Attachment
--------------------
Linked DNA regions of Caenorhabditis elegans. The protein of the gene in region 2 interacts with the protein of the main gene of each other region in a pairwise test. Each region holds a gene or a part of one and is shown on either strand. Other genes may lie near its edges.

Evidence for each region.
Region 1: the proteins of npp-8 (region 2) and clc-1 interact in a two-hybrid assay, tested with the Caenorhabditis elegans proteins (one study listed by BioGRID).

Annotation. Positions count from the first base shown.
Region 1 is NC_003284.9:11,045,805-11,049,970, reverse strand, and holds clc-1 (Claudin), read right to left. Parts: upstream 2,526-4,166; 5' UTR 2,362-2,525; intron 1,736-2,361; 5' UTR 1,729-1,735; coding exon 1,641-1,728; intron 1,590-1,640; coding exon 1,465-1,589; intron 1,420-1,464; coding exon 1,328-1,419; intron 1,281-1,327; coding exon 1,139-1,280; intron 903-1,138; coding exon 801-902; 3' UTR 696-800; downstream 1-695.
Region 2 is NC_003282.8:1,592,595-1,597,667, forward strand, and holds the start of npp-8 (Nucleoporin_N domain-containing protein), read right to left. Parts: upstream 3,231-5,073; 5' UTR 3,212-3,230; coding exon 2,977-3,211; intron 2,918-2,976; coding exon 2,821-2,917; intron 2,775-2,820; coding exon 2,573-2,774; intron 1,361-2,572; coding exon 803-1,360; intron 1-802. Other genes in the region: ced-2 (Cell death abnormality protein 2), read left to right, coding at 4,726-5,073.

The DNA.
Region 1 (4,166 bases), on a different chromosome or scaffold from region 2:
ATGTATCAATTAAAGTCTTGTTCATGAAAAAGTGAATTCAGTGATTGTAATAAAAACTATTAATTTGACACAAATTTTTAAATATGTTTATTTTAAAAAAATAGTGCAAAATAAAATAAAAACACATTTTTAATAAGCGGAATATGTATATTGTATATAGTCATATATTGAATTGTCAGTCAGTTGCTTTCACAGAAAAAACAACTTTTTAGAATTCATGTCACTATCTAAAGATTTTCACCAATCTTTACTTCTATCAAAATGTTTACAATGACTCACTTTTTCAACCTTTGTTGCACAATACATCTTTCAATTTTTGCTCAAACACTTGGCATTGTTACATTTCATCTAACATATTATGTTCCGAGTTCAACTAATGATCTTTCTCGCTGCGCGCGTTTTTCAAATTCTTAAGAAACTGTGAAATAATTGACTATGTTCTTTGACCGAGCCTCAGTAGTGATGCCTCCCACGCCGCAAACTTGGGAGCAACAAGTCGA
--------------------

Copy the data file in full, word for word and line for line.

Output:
Linked DNA regions of Caenorhabditis elegans. The protein of the gene in region 2 interacts with the protein of the main gene of each other region in a pairwise test. Each region holds a gene or a part of one and is shown on either strand. Other genes may lie near its edges.

Evidence for each region.
Region 1: the proteins of npp-8 (region 2) and clc-1 interact in a two-hybrid assay, tested with the Caenorhabditis elegans proteins (one study listed by BioGRID).

Annotation. Positions count from the first base shown.
Region 1 is NC_003284.9:11,045,805-11,049,970, reverse strand, and holds clc-1 (Claudin), read right to left. Parts: upstream 2,526-4,166; 5' UTR 2,362-2,525; intron 1,736-2,361; 5' UTR 1,729-1,735; coding exon 1,641-1,728; intron 1,590-1,640; coding exon 1,465-1,589; intron 1,420-1,464; coding exon 1,328-1,419; intron 1,281-1,327; coding exon 1,139-1,280; intron 903-1,138; coding exon 801-902; 3' UTR 696-800; downstream 1-695.
Region 2 is NC_003282.8:1,592,595-1,597,667, forward strand, and holds the start of npp-8 (Nucleoporin_N domain-containing protein), read right to left. Parts: upstream 3,231-5,073; 5' UTR 3,212-3,230; coding exon 2,977-3,211; intron 2,918-2,976; coding exon 2,821-2,917; intron 2,775-2,820; coding exon 2,573-2,774; intron 1,361-2,572; coding exon 803-1,360; intron 1-802. Other genes in the region: ced-2 (Cell death abnormality protein 2), read left to right, coding at 4,726-5,073.

The DNA.
Region 1 (4,166 bases), on a different chromosome or scaffold from region 2:
ATGTATCAATTAAAGTCTTGTTCATGAAAAAGTGAATTCAGTGATTGTAATAAAAACTATTAATTTGACACAAATTTTTAAATATGTTTATTTTAAAAAAATAGTGCAAAATAAAATAAAAACACATTTTTAATAAGCGGAATATGTATATTGTATATAGTCATATATTGAATTGTCAGTCAGTTGCTTTCACAGAAAAAACAACTTTTTAGAATTCATGTCACTATCTAAAGATTTTCACCAATCTTTACTTCTATCAAAATGTTTACAATGACTCACTTTTTCAACCTTTGTTGCACAATACATCTTTCAATTTTTGCTCAAACACTTGGCATTGTTACATTTCATCTAACATATTATGTTCCGAGTTCAACTAATGATCTTTCTCGCTGCGCGCGTTTTTCAAATTCTTAAGAAACTGTGAAATAATTGACTATGTTCTTTGACCGAGCCTCAGTAGTGATGCCTCCCACGCCGCAAACTTGGGAGCAACAAGTCGA